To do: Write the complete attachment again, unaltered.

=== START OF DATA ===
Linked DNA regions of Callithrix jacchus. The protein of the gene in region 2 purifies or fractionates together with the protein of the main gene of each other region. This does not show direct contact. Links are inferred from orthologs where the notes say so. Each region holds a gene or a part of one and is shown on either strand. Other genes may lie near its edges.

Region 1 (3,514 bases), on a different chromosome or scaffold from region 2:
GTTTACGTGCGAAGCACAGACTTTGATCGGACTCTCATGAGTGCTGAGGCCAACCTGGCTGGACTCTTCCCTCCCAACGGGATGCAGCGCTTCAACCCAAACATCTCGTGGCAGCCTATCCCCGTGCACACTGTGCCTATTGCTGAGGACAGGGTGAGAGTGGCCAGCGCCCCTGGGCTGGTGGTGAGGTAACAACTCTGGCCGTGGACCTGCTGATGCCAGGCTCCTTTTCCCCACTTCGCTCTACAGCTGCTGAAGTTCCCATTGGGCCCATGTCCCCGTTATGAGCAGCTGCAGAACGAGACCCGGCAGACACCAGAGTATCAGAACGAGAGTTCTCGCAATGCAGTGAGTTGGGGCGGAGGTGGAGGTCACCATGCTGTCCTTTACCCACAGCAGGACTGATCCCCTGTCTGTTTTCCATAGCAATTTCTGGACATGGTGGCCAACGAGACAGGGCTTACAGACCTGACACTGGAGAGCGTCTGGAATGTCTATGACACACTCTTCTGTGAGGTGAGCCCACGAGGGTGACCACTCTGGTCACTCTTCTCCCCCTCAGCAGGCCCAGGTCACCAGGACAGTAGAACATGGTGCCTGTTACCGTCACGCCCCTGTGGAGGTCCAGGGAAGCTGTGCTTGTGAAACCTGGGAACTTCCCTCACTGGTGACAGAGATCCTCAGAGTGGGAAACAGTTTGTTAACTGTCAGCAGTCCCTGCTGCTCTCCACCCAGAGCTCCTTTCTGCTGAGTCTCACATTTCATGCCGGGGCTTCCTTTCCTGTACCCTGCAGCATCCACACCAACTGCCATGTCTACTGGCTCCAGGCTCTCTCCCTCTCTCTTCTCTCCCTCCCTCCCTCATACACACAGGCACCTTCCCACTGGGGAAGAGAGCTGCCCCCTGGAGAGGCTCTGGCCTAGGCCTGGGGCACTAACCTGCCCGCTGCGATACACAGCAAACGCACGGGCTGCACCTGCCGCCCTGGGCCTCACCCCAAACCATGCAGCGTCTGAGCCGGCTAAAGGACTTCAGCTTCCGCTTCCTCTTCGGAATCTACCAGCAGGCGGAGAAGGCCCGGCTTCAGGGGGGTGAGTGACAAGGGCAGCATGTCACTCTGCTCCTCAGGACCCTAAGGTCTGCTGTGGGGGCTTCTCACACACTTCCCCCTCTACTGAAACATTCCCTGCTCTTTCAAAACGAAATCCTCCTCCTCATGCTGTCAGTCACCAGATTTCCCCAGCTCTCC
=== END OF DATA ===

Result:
Linked DNA regions of Callithrix jacchus. The protein of the gene in region 2 purifies or fractionates together with the protein of the main gene of each other region. This does not show direct contact. Links are inferred from orthologs where the notes say so. Each region holds a gene or a part of one and is shown on either strand. Other genes may lie near its edges.

Region 1 (3,514 bases), on a different chromosome or scaffold from region 2:
GTTTACGTGCGAAGCACAGACTTTGATCGGACTCTCATGAGTGCTGAGGCCAACCTGGCTGGACTCTTCCCTCCCAACGGGATGCAGCGCTTCAACCCAAACATCTCGTGGCAGCCTATCCCCGTGCACACTGTGCCTATTGCTGAGGACAGGGTGAGAGTGGCCAGCGCCCCTGGGCTGGTGGTGAGGTAACAACTCTGGCCGTGGACCTGCTGATGCCAGGCTCCTTTTCCCCACTTCGCTCTACAGCTGCTGAAGTTCCCATTGGGCCCATGTCCCCGTTATGAGCAGCTGCAGAACGAGACCCGGCAGACACCAGAGTATCAGAACGAGAGTTCTCGCAATGCAGTGAGTTGGGGCGGAGGTGGAGGTCACCATGCTGTCCTTTACCCACAGCAGGACTGATCCCCTGTCTGTTTTCCATAGCAATTTCTGGACATGGTGGCCAACGAGACAGGGCTTACAGACCTGACACTGGAGAGCGTCTGGAATGTCTATGACACACTCTTCTGTGAGGTGAGCCCACGAGGGTGACCACTCTGGTCACTCTTCTCCCCCTCAGCAGGCCCAGGTCACCAGGACAGTAGAACATGGTGCCTGTTACCGTCACGCCCCTGTGGAGGTCCAGGGAAGCTGTGCTTGTGAAACCTGGGAACTTCCCTCACTGGTGACAGAGATCCTCAGAGTGGGAAACAGTTTGTTAACTGTCAGCAGTCCCTGCTGCTCTCCACCCAGAGCTCCTTTCTGCTGAGTCTCACATTTCATGCCGGGGCTTCCTTTCCTGTACCCTGCAGCATCCACACCAACTGCCATGTCTACTGGCTCCAGGCTCTCTCCCTCTCTCTTCTCTCCCTCCCTCCCTCATACACACAGGCACCTTCCCACTGGGGAAGAGAGCTGCCCCCTGGAGAGGCTCTGGCCTAGGCCTGGGGCACTAACCTGCCCGCTGCGATACACAGCAAACGCACGGGCTGCACCTGCCGCCCTGGGCCTCACCCCAAACCATGCAGCGTCTGAGCCGGCTAAAGGACTTCAGCTTCCGCTTCCTCTTCGGAATCTACCAGCAGGCGGAGAAGGCCCGGCTTCAGGGGGGTGAGTGACAAGGGCAGCATGTCACTCTGCTCCTCAGGACCCTAAGGTCTGCTGTGGGGGCTTCTCACACACTTCCCCCTCTACTGAAACATTCCCTGCTCTTTCAAAACGAAATCCTCCTCCTCATGCTGTCAGTCACCAGATTTCCCCAGCTCTCC